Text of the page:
Skin Complications of Diabetes

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Diabetes affects the skin via its effects on the collogen synthesis and microvascular flow.
Some skin lesions are more common in those with diabetes and some are specific to diabetes.

Necrobiosis Lipidica diabeticorum (NLD):
Occurs in about 0.3-1% of those with diabetes (more common in Type 1). F4x>M; usually 40-60 years
Slowly enlarging plaque; slightly elevated border; central portion is initially erythematous, but becomes yellow or sclerotic; vary in size from a few mm to several cm.
Most are pretibial or around medial malleolus.

Granuloma annulare:
Ring like (annular) papules that tend to coalesce.
Flesh coloured plaque with papular border – appear ring like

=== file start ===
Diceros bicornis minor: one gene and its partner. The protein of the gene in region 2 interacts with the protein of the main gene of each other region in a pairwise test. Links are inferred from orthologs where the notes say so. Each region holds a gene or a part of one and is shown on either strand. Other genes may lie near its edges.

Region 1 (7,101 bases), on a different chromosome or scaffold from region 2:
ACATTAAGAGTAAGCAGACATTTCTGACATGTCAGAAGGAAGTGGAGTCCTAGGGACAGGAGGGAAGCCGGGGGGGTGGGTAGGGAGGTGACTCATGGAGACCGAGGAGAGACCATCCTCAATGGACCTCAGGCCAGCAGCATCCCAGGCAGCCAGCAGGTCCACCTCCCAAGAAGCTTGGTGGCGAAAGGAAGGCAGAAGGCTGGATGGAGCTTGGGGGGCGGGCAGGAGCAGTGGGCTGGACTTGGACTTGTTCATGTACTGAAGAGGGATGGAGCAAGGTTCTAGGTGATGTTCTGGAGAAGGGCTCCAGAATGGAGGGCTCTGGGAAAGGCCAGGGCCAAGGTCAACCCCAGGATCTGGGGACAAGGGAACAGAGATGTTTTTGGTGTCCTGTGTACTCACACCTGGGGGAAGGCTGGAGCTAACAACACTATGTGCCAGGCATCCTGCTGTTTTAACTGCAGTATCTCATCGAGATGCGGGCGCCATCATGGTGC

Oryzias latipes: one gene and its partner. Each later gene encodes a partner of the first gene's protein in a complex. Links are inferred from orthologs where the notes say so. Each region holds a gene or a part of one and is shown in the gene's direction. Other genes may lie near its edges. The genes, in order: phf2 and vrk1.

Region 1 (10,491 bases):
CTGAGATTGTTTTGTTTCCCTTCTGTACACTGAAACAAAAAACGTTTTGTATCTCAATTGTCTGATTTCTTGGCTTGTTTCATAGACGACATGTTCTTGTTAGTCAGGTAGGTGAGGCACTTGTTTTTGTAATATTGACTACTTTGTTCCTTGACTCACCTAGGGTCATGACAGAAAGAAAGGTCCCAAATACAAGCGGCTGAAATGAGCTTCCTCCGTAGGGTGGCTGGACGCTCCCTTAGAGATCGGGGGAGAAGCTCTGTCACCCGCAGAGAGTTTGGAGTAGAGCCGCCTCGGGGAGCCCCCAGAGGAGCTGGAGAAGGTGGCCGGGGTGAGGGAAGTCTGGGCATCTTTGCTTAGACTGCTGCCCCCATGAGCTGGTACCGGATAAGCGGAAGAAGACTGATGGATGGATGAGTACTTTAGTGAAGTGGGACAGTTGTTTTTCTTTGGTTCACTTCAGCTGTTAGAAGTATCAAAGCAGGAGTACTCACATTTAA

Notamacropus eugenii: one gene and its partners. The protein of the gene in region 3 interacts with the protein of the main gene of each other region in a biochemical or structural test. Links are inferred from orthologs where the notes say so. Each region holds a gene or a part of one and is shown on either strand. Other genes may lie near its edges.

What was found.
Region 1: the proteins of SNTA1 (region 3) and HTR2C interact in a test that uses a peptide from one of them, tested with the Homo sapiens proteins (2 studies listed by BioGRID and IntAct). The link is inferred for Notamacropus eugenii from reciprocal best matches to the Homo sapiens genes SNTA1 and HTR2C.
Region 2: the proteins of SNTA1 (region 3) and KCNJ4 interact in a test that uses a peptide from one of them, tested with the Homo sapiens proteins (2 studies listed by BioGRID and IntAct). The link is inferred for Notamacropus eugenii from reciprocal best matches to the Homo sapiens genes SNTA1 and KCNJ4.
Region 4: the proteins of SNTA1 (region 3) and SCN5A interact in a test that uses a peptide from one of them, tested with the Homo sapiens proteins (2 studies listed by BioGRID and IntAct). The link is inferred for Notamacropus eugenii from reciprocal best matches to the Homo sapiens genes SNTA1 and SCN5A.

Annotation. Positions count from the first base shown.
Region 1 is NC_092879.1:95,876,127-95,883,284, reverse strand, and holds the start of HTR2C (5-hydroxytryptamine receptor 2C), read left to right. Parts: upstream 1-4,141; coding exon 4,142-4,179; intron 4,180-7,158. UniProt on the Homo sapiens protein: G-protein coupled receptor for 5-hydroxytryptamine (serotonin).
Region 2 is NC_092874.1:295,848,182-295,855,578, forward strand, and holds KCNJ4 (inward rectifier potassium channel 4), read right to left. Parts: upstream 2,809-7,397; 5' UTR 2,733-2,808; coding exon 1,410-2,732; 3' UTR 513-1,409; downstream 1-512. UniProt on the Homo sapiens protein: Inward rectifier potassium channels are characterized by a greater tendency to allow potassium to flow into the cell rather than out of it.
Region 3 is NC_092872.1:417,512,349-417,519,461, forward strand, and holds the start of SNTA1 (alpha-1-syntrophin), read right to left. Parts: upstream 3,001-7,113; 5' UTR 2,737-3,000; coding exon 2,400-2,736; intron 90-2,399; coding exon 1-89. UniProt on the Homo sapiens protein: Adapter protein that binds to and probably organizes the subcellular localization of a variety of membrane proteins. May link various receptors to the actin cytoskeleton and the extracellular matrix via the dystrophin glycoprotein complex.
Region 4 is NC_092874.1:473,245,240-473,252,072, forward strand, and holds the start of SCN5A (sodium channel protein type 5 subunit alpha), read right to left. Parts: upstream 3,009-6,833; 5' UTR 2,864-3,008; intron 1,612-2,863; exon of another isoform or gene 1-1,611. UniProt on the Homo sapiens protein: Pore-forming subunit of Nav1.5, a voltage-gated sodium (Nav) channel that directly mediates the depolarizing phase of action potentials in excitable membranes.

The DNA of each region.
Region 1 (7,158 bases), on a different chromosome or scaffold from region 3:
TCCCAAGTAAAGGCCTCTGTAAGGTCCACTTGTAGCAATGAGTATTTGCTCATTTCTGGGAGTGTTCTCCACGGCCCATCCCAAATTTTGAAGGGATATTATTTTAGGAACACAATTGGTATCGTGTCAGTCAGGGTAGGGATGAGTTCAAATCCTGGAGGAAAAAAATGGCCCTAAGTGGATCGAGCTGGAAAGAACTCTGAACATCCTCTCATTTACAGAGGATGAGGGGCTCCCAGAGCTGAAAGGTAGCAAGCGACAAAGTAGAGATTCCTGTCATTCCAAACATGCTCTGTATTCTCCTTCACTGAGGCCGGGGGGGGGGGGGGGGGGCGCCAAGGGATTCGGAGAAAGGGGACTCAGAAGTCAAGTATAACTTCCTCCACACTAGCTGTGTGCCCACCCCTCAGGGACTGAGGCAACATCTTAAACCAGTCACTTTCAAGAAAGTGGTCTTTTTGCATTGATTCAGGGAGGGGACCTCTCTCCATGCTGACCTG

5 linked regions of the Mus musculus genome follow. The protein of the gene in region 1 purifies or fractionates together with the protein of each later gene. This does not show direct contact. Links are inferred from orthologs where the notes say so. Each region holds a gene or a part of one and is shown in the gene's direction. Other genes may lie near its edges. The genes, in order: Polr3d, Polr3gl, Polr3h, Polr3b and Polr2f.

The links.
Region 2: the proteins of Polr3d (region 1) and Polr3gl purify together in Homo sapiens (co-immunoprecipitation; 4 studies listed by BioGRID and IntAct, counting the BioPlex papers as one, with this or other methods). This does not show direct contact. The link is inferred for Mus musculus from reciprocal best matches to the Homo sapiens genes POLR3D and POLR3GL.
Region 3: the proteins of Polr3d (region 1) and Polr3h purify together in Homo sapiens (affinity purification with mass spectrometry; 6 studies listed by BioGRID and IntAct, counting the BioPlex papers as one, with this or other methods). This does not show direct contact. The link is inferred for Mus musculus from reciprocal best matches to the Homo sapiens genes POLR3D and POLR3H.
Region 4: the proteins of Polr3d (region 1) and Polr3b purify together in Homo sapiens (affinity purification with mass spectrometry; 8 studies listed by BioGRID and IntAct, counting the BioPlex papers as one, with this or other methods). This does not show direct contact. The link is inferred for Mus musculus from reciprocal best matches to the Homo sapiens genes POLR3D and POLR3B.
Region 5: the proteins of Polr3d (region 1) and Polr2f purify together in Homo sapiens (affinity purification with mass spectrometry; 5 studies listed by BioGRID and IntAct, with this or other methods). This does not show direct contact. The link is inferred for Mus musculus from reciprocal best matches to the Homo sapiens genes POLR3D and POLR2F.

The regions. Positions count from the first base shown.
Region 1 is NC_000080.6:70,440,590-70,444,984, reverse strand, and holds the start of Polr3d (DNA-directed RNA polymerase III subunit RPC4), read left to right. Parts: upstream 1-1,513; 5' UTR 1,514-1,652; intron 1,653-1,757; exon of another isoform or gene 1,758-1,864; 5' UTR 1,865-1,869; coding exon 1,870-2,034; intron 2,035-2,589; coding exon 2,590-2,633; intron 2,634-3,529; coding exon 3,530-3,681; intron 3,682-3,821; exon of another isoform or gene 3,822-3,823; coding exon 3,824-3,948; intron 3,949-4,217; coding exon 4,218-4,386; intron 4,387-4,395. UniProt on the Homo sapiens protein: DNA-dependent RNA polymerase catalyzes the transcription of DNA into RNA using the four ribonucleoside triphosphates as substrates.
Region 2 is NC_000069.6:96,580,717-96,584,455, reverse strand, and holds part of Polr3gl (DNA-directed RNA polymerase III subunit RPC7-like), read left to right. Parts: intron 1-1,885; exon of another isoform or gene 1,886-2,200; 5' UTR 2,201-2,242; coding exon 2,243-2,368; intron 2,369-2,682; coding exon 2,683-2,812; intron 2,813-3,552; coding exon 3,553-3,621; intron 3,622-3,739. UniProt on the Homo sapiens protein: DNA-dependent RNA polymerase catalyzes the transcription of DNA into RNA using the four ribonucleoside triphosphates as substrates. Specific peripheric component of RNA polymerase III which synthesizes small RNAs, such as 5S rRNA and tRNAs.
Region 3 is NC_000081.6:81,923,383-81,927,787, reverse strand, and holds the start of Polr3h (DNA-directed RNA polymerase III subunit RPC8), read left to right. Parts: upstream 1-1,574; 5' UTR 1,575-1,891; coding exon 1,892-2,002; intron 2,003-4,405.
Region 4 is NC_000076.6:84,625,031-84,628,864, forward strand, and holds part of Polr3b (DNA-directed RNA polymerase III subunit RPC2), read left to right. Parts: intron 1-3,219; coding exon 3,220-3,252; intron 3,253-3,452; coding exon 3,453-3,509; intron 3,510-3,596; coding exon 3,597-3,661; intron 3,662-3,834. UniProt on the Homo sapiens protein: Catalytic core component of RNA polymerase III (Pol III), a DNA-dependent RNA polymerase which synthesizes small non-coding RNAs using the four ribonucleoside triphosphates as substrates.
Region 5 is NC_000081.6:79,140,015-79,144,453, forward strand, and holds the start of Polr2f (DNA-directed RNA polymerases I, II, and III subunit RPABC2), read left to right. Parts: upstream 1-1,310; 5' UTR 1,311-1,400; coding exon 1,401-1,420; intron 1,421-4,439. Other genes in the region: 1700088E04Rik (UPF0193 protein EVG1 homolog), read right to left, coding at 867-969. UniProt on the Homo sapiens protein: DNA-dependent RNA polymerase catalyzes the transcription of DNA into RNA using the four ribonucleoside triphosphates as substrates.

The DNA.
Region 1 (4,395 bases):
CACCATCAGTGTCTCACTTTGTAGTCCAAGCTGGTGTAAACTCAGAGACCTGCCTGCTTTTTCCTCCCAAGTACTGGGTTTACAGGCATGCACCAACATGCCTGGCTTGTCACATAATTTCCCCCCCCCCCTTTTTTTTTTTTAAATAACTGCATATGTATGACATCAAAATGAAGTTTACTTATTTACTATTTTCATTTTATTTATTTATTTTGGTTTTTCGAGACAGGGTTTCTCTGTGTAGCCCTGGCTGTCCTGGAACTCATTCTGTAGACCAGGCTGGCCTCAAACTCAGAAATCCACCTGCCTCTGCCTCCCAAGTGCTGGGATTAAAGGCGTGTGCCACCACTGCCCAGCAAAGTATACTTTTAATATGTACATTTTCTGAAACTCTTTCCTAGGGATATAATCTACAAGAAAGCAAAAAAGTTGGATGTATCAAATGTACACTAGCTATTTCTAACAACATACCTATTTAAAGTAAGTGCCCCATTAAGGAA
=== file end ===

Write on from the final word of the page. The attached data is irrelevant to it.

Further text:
Two forms:
generalised
localised

Diabetic Dermopathy (‘shin spots’):
Red to brown oval papules up to 1cm in diameter, that progress to shiny pigmentation or depressed scales; common on anterior leg; minor trauma is speculated as cause; common – affects up to 50%; tend to resolve after 1-2 years

Diabetic blisters/bullosis diabeticorum(BD)/diabetic bullae:
Blisters that occur spontaneously on the extremity – painless and not pruritic; uncommon.
Vary from several mm to several centimetres in diameter; usually symmetrical; may occur on dorsum of foot and result in shoe pressure problems
Resolve spontaneously in 2 – 5 weeks

Diabetic thick skin:

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